Window of opportunity to stop climate change closing rapidly
The latest UN update on weather extremes is dire, but there is still some hope says Midlands green expert Ron Fox.
“However, inaction is not an option because the window of opportunity is rapidly closing to minimise the catastrophic consequences of these changes,” said Ron, of Noreus Ltd.
The report by the Intergovernmental Panel on Climate Change (IPCC), based on 34,000 scientific papers and written by 270 scientists from 67 countries, says the problems are causing “cascading impacts that are increasingly difficult to manage.”
The IPCC document is the second of three reviews from the world’s foremost body of climate researchers. Last August the first instalment highlighted the scale of the effect that humans were having on the climate system, while this second one looks at the causes, impacts and solutions to climate change.
It gives the clearest indication yet how a warmer world is affecting all the living things on Earth.
It says that three billion people are highly vulnerable to extreme heatwaves, floods, droughts and wildfires.
This is causing mental health problems, heart and breathing problems, while cholera is becoming more common and spreading.
Also, the extreme heat and weather is driving plants and animals on land and in the sea towards the poles, to higher altitudes and into deeper ocean waters.
The scientists says the problem areas are west, central and east Africa, south Asia, and central and South America, plus many small island states. They added that 15 times more people died from floods, storms and droughts in these areas between 2010 and 2020 compared to other regions.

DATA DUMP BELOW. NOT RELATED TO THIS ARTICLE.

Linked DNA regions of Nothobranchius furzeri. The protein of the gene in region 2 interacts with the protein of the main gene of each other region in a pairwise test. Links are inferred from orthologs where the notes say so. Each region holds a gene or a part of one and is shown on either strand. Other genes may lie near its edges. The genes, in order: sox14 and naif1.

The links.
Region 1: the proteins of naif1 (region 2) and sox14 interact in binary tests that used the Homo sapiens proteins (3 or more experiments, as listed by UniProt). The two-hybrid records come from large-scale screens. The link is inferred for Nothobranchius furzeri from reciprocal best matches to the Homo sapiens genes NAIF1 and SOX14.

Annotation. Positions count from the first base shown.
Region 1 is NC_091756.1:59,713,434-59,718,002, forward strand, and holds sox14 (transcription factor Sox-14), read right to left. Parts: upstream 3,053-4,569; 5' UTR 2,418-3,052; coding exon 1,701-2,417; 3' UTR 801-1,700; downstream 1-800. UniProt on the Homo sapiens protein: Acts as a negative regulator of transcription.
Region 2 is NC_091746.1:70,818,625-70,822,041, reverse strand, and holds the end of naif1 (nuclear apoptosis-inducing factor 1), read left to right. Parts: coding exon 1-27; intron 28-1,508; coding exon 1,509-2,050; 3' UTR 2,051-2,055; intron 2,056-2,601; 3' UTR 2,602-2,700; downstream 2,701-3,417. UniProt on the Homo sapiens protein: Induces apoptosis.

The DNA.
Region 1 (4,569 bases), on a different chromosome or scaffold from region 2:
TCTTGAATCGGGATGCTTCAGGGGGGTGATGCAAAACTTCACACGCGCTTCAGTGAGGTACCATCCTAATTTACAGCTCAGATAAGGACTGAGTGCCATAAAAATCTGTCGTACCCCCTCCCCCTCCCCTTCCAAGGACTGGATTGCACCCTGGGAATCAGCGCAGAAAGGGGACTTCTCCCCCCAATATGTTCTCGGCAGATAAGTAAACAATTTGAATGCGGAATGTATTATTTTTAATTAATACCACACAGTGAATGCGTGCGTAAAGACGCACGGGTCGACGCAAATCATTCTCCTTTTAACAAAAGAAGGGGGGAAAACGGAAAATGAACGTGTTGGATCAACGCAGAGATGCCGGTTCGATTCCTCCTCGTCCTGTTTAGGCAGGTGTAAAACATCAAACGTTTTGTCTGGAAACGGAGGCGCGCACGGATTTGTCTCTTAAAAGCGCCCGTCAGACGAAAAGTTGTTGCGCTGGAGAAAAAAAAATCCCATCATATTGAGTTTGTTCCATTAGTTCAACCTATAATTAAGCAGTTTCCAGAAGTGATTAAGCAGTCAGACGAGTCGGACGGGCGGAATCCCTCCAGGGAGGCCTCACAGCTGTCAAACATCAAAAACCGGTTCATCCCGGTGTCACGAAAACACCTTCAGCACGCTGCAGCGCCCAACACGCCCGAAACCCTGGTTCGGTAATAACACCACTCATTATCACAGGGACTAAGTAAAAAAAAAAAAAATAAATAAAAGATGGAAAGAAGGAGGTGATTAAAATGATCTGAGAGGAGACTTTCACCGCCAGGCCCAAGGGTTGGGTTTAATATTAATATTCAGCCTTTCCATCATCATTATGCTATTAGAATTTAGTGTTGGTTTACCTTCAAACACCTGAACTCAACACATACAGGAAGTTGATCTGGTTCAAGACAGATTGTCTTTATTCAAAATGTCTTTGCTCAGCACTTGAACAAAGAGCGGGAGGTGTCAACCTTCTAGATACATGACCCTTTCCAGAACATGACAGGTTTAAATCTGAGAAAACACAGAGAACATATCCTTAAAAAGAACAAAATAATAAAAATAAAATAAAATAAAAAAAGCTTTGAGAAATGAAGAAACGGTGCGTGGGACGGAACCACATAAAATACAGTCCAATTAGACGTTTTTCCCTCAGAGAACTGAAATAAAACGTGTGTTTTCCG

At the world climate conference in Scotland in November last year countries renewed their commitment to limiting global warming to 1.5C. But even with that temperature rise, between 70 and 90 per cent of reef-building corals will be lost and eight per cent of farmland will become climatically unsuitable by 2100.
But Ron said the reports offers some hope that the risks can be reduced substantially by taking urgent action on harmful CO2 emissions and helping communities become more resilient to extreme weather.
He also pointed out that the UK had an important role because it still holds the presidency of the UN climate talks and is trying to persuade large polluters, such as China, to increase their emissions targets this year.
“It was also encouraging to see the report praise the influences of young campaigners which has led to ‘a rising wave of public global awareness’, added Ron on the University of Keele Science and Innovation Park in North Staffordshire.
“However, all these problems must be solved by governments of the main industrial nations,” said Ron.
“But there is one move that can and must be done by individuals, and that is improving the efficiency of their homes.
“That means switching to using green energy and ensuring they have better insulation, which has the added benefit of saving up to 45 per cent on energy bills as well as helping save the planet.”
For those wanting more advice on green energy call Ron on 0845 474 6641.
Caption: Climate change is leading to more floods as this pictures shows of the River Severn breaking its banks in Worcester.